On a Monday morning, in a tricky bit of wind, we departed Ensenada. First stop Bahia Tortuga, or Turtle Bay, 270nm south, our first real passage.  We decided that we’d sit four hour watches, meaning either Steve or myself was at the wheel at all times day and night.  When on watch you were either hand steering or making sure that the wind vane was keeping us on course.  Also keep your eyes keen on the horizon for traffic, check the radar, write in the ships log and plot our position on the paper chart every two hours ensuring that we were, indeed, going where we planned to.  When not on watch we were either sleeping or eating, preparing the meal for the person on watch, when it was calm boiling the kettle and filling the thermal mugs for hot drinks when it wasn’t so calm.  Within a day we’d found our rhythm.  The first day out we had light winds and lots of whales and dolphins; we were making shitty time and were completely frustrated. However by day two the wind and seas picked up, directly astern of us, making it a slow rollie but relatively flat ride.  By late afternoon things had increased a little more and we decided to reef the main sail, they say do it when you first consider it or you’ll be kicking yourself when you get to it later.  We turned into the wind so I could go forward and let down the main, tie the reef points and hoist it again with minimal fighting against the wind.  However this also meant that we turned into the waves, a 4-6 foot following seas feels slow and lazy, but on the nose it is pounding the hull, lifting the bow and dropping it again suddenly making your footing unsure and washing the decks in salt water.  With life vest and harness on I clip onto the jack lines and scamper forward, release the main halyard and ease the main sail down to the reef point, taking up just enough tension to hold the sail up but slack and luffing in the breeze.  Within minutes I am splashed and wet from the waist down. I am glad for my full wet weather gear but feel the cool salt water seep into my shoes and suddenly I feel the tears well in my eyes, I beginning to doubt myself.  No, this is no time for such silliness, you know what to do, get up and do it!  I yell inside my head.  Carefully I move along the boom tying the excess sail together so when I hoist it again it will appear as having reduced area but tight along the foot of the sail.  The boat is heaving and the decks slippery, the sail is flogging me as it slaps in the wind.  Steve and I are trying to speak back and forth but our voices lost in the wind and the noise.  I move back around to winch and raise the main sail again, I get within six inches of it being taunt and I can’t budge the line.  Ease the main sheet!!! I yell back to Steve. He quickly takes the tension off the mainsheet and I eak out the last bit of tension on the sail, putting my full body into every half crank of the winch, cleat off the halyard and slowly move back towards the cockpit as Steve resumes course and the motion of the boat eases back into a long relaxed roll.  I flop down in the seat, wet and cold but hot and sweaty at the same time.  It is Steve’s watch I go below, strip, change and crawl into the bunk, ready to jump out of bed in case Steve needs me.  As I drift to sleep I realize that we had barely any seas and just the start of moderate winds, there will be much larger challenges to come.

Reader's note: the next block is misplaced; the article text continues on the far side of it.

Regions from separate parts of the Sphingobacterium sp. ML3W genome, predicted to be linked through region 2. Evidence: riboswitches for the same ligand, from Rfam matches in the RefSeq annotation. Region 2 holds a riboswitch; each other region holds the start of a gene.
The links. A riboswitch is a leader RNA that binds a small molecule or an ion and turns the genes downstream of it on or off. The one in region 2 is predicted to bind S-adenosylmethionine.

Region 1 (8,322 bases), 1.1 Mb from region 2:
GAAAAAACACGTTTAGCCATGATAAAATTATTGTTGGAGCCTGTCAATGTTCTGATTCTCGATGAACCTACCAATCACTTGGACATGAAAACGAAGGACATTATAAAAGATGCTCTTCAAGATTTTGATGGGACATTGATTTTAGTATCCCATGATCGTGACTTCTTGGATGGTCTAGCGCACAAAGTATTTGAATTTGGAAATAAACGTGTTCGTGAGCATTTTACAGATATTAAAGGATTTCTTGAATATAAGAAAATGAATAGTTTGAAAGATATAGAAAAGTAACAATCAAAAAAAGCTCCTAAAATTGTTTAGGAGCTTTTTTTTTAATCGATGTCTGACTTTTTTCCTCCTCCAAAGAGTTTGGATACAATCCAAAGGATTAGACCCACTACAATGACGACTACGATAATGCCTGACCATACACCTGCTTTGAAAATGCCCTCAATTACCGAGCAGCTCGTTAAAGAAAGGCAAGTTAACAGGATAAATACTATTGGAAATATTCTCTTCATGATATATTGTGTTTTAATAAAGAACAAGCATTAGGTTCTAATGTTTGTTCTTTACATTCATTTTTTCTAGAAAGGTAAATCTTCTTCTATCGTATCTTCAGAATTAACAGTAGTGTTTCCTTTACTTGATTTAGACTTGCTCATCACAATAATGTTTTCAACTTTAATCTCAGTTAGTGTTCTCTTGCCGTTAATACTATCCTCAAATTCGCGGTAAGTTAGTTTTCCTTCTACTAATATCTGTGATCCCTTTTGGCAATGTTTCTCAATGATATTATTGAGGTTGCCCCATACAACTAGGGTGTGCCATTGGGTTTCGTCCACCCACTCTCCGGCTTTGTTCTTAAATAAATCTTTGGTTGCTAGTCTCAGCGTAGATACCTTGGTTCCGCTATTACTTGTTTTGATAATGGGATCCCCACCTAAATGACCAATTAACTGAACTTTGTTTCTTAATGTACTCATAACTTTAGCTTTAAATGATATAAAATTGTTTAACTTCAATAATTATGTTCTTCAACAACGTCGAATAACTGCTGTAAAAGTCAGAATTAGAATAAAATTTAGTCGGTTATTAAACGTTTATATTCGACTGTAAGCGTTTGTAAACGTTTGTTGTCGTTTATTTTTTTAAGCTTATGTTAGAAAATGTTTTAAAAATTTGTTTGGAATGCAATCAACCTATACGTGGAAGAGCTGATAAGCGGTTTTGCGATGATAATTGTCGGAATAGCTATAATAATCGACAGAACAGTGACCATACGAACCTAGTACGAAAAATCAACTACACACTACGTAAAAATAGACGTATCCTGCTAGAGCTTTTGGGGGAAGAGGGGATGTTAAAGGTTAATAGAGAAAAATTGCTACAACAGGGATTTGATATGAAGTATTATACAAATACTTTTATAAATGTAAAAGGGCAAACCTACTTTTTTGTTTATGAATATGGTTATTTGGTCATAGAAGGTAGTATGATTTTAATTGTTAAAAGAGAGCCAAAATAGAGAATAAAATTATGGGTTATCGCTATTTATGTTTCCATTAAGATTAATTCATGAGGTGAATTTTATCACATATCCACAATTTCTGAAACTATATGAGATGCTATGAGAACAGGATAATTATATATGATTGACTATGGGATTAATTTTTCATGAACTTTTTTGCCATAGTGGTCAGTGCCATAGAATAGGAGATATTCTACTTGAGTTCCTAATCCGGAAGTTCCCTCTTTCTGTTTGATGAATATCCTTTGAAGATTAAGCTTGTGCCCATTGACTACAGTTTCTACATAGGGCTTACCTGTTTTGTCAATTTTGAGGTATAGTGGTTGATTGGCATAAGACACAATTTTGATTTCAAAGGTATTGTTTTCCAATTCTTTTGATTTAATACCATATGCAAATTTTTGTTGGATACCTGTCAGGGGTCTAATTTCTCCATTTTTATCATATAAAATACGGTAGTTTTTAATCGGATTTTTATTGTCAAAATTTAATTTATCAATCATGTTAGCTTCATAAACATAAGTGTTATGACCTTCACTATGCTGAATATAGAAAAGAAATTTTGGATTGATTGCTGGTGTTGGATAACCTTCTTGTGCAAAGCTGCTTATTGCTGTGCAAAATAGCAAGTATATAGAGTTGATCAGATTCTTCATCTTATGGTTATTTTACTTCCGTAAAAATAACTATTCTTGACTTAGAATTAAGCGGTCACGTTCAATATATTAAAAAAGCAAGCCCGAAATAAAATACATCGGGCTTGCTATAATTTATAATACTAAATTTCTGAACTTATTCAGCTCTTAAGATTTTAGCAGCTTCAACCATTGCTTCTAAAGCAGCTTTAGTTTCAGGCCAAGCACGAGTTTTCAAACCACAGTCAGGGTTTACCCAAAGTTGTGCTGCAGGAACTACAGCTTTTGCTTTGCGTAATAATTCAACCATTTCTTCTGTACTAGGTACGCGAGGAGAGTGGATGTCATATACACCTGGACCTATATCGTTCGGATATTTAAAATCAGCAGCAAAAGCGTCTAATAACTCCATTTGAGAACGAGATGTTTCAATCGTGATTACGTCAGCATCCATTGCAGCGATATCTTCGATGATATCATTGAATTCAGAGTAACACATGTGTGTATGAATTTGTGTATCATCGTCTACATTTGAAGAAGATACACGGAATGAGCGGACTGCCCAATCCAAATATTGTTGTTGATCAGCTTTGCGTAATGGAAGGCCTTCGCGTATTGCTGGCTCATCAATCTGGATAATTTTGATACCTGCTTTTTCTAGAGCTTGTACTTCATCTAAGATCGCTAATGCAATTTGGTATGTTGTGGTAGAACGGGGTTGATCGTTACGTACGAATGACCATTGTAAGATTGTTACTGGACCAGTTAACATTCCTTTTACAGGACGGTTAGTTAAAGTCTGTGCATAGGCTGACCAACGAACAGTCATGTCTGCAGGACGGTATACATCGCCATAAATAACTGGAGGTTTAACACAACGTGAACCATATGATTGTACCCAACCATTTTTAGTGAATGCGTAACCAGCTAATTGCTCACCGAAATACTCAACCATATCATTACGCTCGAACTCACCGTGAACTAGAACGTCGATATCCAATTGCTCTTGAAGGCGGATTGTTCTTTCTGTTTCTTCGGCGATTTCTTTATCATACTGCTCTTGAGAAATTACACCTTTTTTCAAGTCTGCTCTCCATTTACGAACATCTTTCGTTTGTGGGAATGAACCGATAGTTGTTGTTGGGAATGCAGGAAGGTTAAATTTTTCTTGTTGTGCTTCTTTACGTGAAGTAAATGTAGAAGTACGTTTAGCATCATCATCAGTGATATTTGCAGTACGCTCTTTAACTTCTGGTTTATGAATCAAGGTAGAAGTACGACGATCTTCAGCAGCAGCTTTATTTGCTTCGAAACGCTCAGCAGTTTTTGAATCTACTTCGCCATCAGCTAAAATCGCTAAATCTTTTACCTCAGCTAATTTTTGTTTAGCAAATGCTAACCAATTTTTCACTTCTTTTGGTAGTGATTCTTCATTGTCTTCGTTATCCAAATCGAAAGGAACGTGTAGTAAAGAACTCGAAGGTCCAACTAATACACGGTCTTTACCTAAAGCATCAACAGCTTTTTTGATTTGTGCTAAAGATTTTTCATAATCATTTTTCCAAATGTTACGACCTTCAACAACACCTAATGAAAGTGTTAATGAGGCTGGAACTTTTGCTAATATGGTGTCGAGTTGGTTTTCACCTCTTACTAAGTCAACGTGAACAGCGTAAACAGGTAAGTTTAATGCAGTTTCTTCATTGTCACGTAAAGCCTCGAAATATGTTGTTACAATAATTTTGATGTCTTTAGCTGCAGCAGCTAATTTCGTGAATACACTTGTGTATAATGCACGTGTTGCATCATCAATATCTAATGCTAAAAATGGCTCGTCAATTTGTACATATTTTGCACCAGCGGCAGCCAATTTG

By the time I am finishing my watch later that night the winds are picking up, gusting to 26kts, I was happy to let Steve drive.  I made sure he had a hot drink and closed a few boards; the occasion stray wave was splashing over the cockpit and into the cabin, and then tried to get some sleep.  The seas increased and the winds now gusted to 33kts, true.  The boat would roll and yaw with a regular rhythm until sudden a larger wave would give us an extra twist and I hear things in the main cabin being tossed about.  I get out of bed, pick numerous things off the floor that I had thought stowed and yell out the companion way to Steve. His is having a ball, like a kid on a Ferris wheel.  I crawl back into the bunk drifting in and out of sleep for another half an hour when we get another twister and I get up and tidy up again and check on Steve.  After the fourth time I stay in bed, the cushions can stay on the floor, I just got warm again and Steve does not need me.  Finally at 6am when I am back on watch things are beginning to calm, Steve gets some sleep and within and few hours the wind dies completely, I turn on the engine and we motor the last bit of the way into Turtle Bay.   It took 3 days to go those 270 miles.   Suddenly the South Pacific seems a very long way away.



Introducing Esteban

We spend the day at Turtle Bay catching up on sleep, cleaning the boat, drying out our gear and getting ready for another couple of days at sea.  There isn’t much here, barely a community so we don’t go ashore happy to rest and relax, not wanting to bother with inflating and launching the tender.  We depart on February 27th and head south for our next stop, Bahia Magdalena.  The coast line is rugged and barren, scrubby dessert hills jutting from the sea in shades of browns and red.  Between Bahia Tortuga and Bahia Magdalena there is no place to stop and shelter, we’ll have another to go.